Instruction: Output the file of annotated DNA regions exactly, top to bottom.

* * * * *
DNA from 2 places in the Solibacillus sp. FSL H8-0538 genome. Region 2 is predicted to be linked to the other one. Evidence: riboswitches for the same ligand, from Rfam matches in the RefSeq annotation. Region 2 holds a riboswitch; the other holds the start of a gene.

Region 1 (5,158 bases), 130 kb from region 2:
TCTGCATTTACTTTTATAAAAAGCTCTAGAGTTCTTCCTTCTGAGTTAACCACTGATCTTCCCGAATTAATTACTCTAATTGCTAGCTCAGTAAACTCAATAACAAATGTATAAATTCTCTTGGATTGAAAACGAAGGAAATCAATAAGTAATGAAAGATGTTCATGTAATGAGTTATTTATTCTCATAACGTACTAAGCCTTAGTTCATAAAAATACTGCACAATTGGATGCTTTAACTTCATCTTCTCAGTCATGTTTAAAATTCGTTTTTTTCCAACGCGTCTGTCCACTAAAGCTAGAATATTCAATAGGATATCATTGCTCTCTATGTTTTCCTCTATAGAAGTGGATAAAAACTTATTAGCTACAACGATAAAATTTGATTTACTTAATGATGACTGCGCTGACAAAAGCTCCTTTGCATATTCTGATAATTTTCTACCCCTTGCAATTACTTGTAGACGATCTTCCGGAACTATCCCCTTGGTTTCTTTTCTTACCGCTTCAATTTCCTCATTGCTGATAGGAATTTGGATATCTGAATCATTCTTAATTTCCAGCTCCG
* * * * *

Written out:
DNA from 2 places in the Solibacillus sp. FSL H8-0538 genome. Region 2 is predicted to be linked to the other one. Evidence: riboswitches for the same ligand, from Rfam matches in the RefSeq annotation. Region 2 holds a riboswitch; the other holds the start of a gene.

Region 1 (5,158 bases), 130 kb from region 2:
TCTGCATTTACTTTTATAAAAAGCTCTAGAGTTCTTCCTTCTGAGTTAACCACTGATCTTCCCGAATTAATTACTCTAATTGCTAGCTCAGTAAACTCAATAACAAATGTATAAATTCTCTTGGATTGAAAACGAAGGAAATCAATAAGTAATGAAAGATGTTCATGTAATGAGTTATTTATTCTCATAACGTACTAAGCCTTAGTTCATAAAAATACTGCACAATTGGATGCTTTAACTTCATCTTCTCAGTCATGTTTAAAATTCGTTTTTTTCCAACGCGTCTGTCCACTAAAGCTAGAATATTCAATAGGATATCATTGCTCTCTATGTTTTCCTCTATAGAAGTGGATAAAAACTTATTAGCTACAACGATAAAATTTGATTTACTTAATGATGACTGCGCTGACAAAAGCTCCTTTGCATATTCTGATAATTTTCTACCCCTTGCAATTACTTGTAGACGATCTTCCGGAACTATCCCCTTGGTTTCTTTTCTTACCGCTTCAATTTCCTCATTGCTGATAGGAATTTGGATATCTGAATCATTCTTAATTTCCAGCTCCG